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Suppose $Σ=\{0,1\}$; then $Σ^*$ is the set of all strings over $Σ$.

Is $Σ^*$ over $Σ$ finte?

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    $\begingroup$ did you look at Kleene star to see what $\Sigma^*$ actually means? $\endgroup$ – Ran G. Jun 16 '15 at 22:02
  • $\begingroup$ Yes, I know what it means, but is | Σ* | finite or not ? $\endgroup$ – Mohammed Jun 16 '15 at 22:07
  • $\begingroup$ can you specify some words that belong to $\Sigma^*$? how many of these can you specify (more than 2? more than 3? how about more than 10?) $\endgroup$ – Ran G. Jun 16 '15 at 22:10
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    $\begingroup$ The answer is: Σ* does not have a length. The reason for it is that Σ* is a set of strings, an infinite set of strings, which are all of finite length. The notation |Σ*| is for the cardinality of Σ*, i.e. its number of elements, which as I said is infinite. $\endgroup$ – babou Jun 16 '15 at 22:18
  • $\begingroup$ Thanks babou. Well, I guess I deserved that one for this (; $\endgroup$ – Ran G. Jun 16 '15 at 22:28
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The star operator is a unary operator known as Kleene star (or Kleene closure) and the result of its application on $\Sigma$ (an arbitrary set of strings) is another set that contains all possible finite strings constructed using only strings from $\Sigma$.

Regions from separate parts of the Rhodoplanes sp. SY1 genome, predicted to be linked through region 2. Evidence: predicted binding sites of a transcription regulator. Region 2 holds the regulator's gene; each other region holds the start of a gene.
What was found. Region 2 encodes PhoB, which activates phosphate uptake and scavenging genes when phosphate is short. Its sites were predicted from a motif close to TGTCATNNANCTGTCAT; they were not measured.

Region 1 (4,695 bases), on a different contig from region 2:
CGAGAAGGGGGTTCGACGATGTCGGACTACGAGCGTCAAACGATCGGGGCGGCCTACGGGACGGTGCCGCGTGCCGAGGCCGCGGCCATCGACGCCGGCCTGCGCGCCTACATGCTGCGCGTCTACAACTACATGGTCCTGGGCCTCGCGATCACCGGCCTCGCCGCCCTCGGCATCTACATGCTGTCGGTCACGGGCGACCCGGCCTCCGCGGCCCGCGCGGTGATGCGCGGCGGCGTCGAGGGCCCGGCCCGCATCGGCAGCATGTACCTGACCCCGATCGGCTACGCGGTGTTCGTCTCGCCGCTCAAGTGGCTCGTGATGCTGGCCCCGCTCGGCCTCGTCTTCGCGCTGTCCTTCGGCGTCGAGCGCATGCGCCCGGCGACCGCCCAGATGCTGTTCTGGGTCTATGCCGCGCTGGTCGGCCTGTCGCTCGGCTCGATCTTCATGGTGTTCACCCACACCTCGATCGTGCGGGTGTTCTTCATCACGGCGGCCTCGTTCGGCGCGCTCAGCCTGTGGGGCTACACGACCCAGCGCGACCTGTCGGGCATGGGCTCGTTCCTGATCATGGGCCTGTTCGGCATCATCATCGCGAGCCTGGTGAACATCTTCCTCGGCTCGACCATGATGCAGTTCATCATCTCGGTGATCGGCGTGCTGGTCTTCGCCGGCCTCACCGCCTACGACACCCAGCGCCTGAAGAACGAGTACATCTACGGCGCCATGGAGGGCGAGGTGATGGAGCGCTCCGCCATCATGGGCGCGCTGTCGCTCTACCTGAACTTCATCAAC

Assuming that the set contains at least one non-empty string, the cardinality of the set produced by the Kleene star operator is infinite since we can always generate a new unique string by appending one of the non-empty strings.

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  • $\begingroup$ Actually the Kleene closure applies to sets of strings, and the use with alphabets, i.e. sets of symbols, is an extension considering each alphabet as a set of strings of length 1.(just for the sake of precision). $\endgroup$ – babou Jun 16 '15 at 22:25
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    $\begingroup$ Actually, it is not true that Kleene star always produces an infinite set. counterexamples: $\emptyset^*$, and $\{\varepsilon\}^*$. $\endgroup$ – Ran G. Jun 16 '15 at 22:31

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